Memories of St Marys
I was born in 1963…. so was St Mary’……….. End of story……..!
There was no competition……., I was beaten before I even started the race😳. I interfered with this great institution from a very early time by causing Mrs Hawkes to have to take an unheard of 1 week sick leave😳😳 following my birth on 18th April 1963!
St Marys was our life. At home we listened to stories of daily school life, constant battles with the Dept. of Education, inspectors coming, new teachers being appointed, sub teachers needed, the problems with plumbing, lighting, holes in floors. Every school holiday involved patching floors, repairing the myriad of broken window panes, painting classrooms……will I ever forget those colours upstairs -Spring yellow and Georgian green!! Walpamur paint purchased at Mrs Moran’s shop….endless supplies of putty for window replacements, splicing pieces into the floors of the ‘temporary’ prefabs’, patching the walls of the same prefabs where an over exuberant pupil may have gone through.
Every summer came, holidays for about a month……then August hits and it’s back to organised panic of repairs and painting. The mammoth task of planning a timetable with ever increasing numbers of subjects, pupils and teachers and all manually done……rulers, pencils, numerous white sheets of paper stuck together onto a cardboard background. Draft 1,2,3,4 and just when you think it’s sorted you realise you’ve forgotten some teachers half day and have to re-jig all over again😩😩.
Having an intimate knowledge of the space, didn’t make it any less daunting, when I progressed to that great institution in September 1980. I had not enjoyed my time in education up to now and St Marys proved no improvement!. You were now the daughter of the much feared and revered Mrs Hawkes, so life could not be normal!. Add to this the fact that I was very much an outdoor girl and much more interested in horses, cattle and farming. I was a lazy student who in the words of Mrs Hawkes as she hurled my Irish essay back to me with ‘síne fada’s thrown at the page like confetti’. I tried my best to fit in, even getting into trouble just to be one of the crew but it never happened!.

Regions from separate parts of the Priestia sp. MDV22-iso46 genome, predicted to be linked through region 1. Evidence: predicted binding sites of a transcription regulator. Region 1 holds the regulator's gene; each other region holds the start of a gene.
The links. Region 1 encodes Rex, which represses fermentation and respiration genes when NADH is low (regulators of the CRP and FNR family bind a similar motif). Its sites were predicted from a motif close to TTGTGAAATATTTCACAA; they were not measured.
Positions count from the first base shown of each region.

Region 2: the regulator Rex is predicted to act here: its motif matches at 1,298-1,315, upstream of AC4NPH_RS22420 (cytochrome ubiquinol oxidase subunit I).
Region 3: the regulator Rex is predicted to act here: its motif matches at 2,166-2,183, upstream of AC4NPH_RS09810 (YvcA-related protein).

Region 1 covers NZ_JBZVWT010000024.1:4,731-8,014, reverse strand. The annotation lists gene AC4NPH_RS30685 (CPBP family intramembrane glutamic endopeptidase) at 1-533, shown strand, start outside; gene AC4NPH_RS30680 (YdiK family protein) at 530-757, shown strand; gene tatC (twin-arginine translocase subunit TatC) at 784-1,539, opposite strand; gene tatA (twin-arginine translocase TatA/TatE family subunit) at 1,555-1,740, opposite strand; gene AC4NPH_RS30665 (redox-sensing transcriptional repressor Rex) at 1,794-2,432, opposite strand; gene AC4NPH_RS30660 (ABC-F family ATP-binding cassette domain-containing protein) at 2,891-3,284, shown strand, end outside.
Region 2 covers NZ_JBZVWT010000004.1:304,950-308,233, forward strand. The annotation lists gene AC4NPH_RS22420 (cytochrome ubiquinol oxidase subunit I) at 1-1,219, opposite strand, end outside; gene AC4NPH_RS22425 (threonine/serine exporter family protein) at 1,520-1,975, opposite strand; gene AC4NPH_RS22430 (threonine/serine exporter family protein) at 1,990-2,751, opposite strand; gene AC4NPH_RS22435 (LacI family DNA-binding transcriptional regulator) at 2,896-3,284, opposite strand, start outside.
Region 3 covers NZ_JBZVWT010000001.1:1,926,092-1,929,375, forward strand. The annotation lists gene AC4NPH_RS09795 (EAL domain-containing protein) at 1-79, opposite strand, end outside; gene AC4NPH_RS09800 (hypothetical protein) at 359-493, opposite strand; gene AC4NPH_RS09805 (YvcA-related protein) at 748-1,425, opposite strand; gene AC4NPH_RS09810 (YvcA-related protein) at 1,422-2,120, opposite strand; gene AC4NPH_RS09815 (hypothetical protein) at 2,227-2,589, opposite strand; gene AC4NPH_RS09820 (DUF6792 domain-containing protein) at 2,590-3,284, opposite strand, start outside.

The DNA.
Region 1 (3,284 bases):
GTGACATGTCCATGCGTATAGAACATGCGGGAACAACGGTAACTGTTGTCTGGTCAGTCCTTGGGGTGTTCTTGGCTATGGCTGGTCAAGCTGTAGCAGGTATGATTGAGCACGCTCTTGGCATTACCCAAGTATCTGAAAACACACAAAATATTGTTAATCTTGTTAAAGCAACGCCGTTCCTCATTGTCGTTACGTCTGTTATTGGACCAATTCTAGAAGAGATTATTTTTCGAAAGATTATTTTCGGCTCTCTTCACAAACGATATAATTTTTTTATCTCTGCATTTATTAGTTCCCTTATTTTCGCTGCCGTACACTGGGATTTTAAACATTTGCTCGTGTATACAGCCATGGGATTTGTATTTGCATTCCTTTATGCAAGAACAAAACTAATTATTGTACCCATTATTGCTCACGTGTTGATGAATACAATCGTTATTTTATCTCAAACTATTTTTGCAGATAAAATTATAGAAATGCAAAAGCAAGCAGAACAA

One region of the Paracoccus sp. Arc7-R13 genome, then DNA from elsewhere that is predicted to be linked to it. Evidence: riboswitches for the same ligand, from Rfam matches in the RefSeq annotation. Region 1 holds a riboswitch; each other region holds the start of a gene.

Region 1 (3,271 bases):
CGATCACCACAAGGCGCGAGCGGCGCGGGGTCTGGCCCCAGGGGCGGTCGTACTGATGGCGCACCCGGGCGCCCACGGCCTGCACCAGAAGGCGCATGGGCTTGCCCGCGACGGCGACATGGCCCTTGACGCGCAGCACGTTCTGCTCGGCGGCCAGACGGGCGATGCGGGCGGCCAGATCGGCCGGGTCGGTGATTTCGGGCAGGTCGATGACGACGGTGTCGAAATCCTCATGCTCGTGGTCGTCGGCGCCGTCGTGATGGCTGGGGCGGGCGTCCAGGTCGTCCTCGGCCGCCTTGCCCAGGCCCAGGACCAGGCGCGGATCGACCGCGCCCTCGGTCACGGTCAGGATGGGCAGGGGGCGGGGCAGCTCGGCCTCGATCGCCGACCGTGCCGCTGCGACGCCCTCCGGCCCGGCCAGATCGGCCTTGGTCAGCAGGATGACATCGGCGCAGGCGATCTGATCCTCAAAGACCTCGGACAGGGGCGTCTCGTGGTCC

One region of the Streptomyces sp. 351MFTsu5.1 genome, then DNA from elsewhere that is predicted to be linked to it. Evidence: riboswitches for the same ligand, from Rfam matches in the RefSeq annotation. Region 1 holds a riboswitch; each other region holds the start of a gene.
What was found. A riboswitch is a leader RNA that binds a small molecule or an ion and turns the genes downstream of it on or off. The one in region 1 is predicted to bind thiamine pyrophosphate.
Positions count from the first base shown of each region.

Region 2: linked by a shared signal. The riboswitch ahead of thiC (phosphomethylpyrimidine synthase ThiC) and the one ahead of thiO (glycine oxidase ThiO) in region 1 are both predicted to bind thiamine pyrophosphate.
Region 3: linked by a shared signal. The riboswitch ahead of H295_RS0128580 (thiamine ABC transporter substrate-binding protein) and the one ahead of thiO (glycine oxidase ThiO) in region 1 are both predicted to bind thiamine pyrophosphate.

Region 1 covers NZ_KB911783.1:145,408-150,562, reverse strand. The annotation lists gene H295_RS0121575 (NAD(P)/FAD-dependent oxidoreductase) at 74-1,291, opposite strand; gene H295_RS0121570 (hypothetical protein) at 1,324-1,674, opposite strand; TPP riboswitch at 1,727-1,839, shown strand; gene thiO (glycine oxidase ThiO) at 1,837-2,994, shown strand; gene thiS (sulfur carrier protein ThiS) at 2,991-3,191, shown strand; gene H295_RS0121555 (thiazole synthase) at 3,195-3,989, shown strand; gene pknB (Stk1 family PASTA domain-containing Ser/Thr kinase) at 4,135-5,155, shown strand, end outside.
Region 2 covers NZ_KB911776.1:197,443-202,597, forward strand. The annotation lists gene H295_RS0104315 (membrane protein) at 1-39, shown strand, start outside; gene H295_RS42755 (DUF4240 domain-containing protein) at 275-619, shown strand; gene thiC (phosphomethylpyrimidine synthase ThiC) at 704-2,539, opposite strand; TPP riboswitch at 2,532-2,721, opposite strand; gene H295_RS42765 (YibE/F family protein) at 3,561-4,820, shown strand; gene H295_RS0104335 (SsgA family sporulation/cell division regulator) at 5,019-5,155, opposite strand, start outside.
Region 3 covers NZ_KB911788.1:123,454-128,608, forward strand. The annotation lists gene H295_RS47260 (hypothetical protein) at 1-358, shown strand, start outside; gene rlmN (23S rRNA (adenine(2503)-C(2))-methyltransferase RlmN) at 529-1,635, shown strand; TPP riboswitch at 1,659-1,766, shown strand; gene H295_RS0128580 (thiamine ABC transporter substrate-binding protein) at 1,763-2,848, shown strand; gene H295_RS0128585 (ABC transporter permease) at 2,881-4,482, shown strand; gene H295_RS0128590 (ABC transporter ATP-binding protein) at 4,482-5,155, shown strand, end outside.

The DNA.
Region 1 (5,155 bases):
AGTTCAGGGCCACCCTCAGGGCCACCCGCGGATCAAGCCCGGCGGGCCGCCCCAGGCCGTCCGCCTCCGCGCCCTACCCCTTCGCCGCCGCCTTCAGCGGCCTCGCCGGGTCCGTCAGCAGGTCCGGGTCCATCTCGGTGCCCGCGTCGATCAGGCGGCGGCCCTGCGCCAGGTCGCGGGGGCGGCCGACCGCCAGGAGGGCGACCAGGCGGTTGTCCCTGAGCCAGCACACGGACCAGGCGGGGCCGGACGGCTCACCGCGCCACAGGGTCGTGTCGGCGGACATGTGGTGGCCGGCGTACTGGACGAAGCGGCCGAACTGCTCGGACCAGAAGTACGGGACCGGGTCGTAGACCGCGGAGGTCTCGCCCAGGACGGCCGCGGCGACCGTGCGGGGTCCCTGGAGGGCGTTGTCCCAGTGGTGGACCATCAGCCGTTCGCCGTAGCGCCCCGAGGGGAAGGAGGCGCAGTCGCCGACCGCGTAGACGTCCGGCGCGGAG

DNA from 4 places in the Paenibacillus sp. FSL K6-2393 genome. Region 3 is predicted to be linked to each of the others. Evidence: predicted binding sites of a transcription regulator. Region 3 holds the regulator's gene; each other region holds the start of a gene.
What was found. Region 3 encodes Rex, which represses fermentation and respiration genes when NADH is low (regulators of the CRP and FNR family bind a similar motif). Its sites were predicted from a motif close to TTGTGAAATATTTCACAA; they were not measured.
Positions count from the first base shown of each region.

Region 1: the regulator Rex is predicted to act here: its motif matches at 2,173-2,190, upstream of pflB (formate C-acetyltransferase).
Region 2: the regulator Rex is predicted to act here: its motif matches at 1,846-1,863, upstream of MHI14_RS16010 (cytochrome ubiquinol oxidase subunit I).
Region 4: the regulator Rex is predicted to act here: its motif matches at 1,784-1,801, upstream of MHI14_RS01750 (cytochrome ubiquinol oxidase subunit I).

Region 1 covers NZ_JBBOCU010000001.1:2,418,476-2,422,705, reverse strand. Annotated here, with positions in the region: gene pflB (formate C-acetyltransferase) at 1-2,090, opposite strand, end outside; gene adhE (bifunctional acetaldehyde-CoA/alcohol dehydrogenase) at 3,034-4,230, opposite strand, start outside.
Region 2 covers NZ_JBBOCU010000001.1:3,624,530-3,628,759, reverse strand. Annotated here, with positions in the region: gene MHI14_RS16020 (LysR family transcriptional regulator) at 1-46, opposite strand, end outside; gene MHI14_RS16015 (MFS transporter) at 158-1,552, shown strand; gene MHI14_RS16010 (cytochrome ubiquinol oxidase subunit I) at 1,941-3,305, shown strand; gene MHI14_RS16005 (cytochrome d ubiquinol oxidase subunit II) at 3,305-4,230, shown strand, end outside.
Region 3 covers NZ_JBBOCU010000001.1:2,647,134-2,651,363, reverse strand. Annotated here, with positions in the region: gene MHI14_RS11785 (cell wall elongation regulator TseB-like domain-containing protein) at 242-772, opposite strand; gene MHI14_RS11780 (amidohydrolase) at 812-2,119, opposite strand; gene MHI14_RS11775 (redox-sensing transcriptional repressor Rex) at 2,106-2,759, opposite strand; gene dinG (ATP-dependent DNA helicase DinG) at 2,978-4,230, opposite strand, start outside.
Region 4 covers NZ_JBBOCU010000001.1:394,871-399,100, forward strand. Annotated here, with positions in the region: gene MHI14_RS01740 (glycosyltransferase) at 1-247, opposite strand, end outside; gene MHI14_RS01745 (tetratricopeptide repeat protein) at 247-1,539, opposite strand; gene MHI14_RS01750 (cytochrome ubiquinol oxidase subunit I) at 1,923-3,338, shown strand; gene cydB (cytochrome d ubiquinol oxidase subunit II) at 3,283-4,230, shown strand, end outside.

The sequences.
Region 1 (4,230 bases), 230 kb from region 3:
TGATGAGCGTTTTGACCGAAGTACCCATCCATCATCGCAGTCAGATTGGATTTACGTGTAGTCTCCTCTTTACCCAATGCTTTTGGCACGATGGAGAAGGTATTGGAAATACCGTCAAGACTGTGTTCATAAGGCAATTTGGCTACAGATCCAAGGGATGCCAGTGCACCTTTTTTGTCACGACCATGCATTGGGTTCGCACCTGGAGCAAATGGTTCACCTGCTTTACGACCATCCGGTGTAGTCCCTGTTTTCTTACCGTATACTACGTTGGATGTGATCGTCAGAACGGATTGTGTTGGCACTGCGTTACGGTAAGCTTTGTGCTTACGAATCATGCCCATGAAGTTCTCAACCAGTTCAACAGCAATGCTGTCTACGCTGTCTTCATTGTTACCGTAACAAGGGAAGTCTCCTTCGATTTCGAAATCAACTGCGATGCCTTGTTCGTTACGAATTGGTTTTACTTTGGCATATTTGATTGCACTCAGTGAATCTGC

My first maths teacher was Mr Curran and he may as well have been teaching Greek. He was an A-Z man, no step’s in between. We then got Mrs Fitzgerald who was constantly covered in chalk dust from writing up all the in between steps on the board. We had Mr Egan for biology for LC. Luckily, if you sat in the front bench you couldn’t be seen from his high bench. This saved us many times as we erupted into laughter as he went on to give us the ‘sex is not a dirty word’ pep talk!. Geography was with Mrs Dooley who was far too genteel for our unruly class. Miss Mc Donnell not only taught us English but prevented us from getting hypothermia in the Pre fabs on wintry mornings by starting class with some warm up exercises! Mrs Scanlon taught us Home Ec and had to conduct her classes in the science hall in the early days which led to great confusion. By the time you’d have the sewing machines out and altered the tension after the First years, the class would be over. This was my excuse for going straight from pinning to sewing machine in one swoop. However Mrs Scanlon was not impressed and so I had to write 100 lines ‘tacking is a temporary stitch used to hold hems and seams in place while the permanent stitching is being done’…… it just shows, lines are effective as I can remember it by heart 40 years later! We had a few German teachers over our 5 year term. I remember Ms Flanagan, Ms Owens and Ms Mc Keown who went on to marry Mr Long, the woodwork teacher. The ever faithful Ms Fitzgibbon, later Meade led us through the intricacies of French. Mrs Hawkes was our Irish teacher and instilled a deep love for the language and it’s poetry, although I never did get a grasp of all those grammar rules!! We had Ms Wallace for geography for a short time, Mrs Blodeau and several others for art and poor Fr Mc Entyre for religion …….boy, did we give that poor man a hard time as he wrestled with trying to teach us, in the old timber prefab, having trundled up on his faithful Honda 50 from Pallaskenry.